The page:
A new study finds the glass is half-full for some of todays hopeful home buyers, but at the same time paints a not so rosy picture for many U.S. homeowners.
More Americans are able to afford a mortgage today than they were four years ago, according to a report released Monday from Harvard University's Joint Center for Housing Studies.
The report, "State of the Housing Market," found that nearly 70.8 million households could afford a median priced home in 2010, as opposed to only 48.2 million in 2007. This is assuming monthly payments are at 28% of their income, or about $900 in 2010. This is down from $1,362 in 2007, with a 30-year fixed-rate mortgage and 10% down payment.
But the glass is still half empty for many current home owners -- the home ownership rate continues to fall, dropping below 67% in 2010, down from 69% in 2004. This means there are more houses on the market and prices will continue to drop as demand remains low, the survey said.
The survey attributes a drop in demand to more children living with their parents for longer. In the past five years, an additional 1.6 million young adults are living at home.
Also according to the research, it wasn't the fancy mansions or upscale condos that were damaged most by the housing bubble. The survey found that the nation's modestly prices homes lost more value than pricier real estate during the recession.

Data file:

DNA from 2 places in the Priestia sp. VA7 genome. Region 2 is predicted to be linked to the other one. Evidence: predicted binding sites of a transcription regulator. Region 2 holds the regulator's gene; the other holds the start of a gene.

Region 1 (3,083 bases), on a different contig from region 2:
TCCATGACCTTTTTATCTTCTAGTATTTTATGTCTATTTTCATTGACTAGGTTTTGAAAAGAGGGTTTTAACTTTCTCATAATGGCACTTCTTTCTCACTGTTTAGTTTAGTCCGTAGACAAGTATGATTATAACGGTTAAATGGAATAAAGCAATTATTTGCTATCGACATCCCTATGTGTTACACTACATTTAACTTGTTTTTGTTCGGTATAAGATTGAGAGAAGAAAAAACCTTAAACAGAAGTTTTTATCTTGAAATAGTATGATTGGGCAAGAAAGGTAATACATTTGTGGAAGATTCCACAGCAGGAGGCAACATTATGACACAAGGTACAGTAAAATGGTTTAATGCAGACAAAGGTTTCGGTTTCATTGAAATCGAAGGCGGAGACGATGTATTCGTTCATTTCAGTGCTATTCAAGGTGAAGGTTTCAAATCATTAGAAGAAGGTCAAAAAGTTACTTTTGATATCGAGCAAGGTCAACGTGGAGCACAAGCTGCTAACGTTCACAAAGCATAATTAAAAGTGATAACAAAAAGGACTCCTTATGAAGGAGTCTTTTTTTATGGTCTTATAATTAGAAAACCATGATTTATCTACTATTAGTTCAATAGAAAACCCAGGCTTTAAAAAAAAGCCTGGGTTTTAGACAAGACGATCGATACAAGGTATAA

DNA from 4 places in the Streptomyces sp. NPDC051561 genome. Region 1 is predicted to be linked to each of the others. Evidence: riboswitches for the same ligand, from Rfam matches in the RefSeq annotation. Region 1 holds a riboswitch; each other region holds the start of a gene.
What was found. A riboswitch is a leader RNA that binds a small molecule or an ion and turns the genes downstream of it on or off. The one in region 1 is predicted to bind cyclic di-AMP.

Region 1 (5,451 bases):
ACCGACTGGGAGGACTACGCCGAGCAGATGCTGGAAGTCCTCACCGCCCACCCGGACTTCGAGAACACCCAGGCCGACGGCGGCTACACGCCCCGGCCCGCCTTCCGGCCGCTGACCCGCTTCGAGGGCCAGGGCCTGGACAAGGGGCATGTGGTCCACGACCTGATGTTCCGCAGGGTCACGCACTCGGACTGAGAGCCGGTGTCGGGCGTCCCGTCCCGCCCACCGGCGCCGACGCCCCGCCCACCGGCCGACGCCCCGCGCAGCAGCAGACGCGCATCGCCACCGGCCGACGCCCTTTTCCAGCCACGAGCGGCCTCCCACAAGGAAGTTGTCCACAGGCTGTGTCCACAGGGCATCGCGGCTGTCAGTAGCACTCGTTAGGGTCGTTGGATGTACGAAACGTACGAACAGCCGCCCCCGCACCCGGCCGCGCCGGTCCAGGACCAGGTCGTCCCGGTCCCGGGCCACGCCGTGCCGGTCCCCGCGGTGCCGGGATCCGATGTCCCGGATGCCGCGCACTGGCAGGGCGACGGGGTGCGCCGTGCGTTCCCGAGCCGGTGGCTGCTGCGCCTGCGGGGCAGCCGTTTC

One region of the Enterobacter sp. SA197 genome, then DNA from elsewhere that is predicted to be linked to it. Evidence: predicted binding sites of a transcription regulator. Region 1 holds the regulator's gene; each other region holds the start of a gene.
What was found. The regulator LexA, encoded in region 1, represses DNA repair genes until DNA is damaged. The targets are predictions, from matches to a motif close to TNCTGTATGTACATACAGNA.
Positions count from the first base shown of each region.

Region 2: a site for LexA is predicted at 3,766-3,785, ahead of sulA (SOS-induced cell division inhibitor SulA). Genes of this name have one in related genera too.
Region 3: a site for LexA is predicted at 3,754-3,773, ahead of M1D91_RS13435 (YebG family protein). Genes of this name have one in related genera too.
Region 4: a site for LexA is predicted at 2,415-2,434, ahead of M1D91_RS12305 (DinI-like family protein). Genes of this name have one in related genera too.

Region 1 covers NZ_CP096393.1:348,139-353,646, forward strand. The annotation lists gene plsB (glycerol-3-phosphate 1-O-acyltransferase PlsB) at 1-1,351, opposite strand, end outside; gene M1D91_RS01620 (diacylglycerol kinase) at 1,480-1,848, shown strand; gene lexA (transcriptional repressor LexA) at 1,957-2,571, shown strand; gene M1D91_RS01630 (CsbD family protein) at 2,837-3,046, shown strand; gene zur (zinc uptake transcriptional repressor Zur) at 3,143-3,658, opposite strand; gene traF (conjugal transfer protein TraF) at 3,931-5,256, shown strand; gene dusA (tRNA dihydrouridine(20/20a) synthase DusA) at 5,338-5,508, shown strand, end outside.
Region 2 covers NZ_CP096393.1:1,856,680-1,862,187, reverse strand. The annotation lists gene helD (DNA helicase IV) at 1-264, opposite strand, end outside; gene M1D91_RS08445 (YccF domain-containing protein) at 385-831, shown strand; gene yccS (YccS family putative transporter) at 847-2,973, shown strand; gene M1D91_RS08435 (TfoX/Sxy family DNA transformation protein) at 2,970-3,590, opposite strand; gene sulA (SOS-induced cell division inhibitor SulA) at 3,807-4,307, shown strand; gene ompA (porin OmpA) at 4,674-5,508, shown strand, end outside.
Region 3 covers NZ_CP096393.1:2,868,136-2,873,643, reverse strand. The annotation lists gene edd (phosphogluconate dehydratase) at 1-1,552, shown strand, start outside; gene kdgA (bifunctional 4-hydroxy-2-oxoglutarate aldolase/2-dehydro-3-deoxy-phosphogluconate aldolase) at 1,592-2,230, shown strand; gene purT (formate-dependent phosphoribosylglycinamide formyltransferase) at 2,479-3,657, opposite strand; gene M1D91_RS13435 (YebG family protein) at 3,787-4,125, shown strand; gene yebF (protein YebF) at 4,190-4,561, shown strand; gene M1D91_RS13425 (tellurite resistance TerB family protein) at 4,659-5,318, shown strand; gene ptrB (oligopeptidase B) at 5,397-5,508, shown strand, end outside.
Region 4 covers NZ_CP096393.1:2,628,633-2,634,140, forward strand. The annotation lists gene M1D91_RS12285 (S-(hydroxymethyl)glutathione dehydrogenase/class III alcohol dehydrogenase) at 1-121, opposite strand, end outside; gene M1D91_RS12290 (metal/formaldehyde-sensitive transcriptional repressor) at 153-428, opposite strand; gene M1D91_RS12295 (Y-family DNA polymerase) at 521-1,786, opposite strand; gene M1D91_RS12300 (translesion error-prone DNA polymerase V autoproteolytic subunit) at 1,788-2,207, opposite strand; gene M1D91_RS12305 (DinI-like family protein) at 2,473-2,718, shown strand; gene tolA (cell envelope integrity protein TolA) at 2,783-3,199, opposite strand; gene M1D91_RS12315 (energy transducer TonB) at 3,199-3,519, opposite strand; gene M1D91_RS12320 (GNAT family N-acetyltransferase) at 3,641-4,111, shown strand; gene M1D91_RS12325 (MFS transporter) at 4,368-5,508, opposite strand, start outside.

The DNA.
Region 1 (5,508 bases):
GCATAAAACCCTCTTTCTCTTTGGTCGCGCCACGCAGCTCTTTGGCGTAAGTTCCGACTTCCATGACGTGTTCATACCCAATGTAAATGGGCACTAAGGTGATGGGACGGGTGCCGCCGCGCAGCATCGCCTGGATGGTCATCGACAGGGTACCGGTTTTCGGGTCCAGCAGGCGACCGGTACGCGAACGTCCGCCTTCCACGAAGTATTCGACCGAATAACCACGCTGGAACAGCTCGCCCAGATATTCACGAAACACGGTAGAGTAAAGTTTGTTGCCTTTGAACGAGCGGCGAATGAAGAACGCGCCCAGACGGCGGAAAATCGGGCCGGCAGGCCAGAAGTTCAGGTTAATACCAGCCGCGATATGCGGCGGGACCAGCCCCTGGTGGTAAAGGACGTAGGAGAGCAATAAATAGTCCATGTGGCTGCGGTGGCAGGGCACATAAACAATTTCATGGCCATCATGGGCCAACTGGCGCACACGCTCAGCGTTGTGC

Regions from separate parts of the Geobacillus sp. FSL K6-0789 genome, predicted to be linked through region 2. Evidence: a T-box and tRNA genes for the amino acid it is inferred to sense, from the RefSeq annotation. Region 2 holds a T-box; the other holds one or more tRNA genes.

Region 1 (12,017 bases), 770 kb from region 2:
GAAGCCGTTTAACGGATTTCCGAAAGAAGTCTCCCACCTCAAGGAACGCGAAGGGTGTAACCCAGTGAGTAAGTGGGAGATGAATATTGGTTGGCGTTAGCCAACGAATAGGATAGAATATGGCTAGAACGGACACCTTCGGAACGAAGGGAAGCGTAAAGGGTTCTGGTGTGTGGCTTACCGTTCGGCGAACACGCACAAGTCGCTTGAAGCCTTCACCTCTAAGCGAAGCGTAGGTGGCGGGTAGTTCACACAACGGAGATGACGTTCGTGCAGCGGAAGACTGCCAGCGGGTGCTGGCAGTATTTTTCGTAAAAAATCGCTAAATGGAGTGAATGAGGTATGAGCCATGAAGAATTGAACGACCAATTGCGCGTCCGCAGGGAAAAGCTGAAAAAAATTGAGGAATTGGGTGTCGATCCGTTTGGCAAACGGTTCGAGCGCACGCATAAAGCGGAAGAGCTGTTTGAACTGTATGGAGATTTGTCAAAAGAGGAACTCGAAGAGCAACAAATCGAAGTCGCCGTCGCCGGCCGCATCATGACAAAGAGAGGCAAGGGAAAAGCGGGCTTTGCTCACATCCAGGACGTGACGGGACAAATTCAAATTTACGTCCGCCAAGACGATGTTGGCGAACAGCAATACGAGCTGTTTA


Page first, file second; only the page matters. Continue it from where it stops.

Lower-priced homes fell about three times more in value than homes priced at the higher-end of the market, according to the report. Nearly 15% of homeowners today have properties worth less than their mortgages.
The Joint Center uses current data from the Census Bureau, the Department of Housing and Urban Development, the Bureau of Economic Analysis, the Bureau of Labor Statistics, the Center for Budget and Policy Priorities, the Conference Board, the Energy Information Administration, the Federal Housing Finance Agency, the Federal Reserve, First American CoreLogic, Freddie Mac, Moodys Economy.com, the Mortgage Bankers Association of America, MPF Research, the National Association of Realtors�, the National Council of Real Estate Investment Fiduciaries, the National Low Income Housing Coalition, the National Multi Housing Council, Standard and Poors, Real Capital Analytics, and Zillow.com to develop its findings.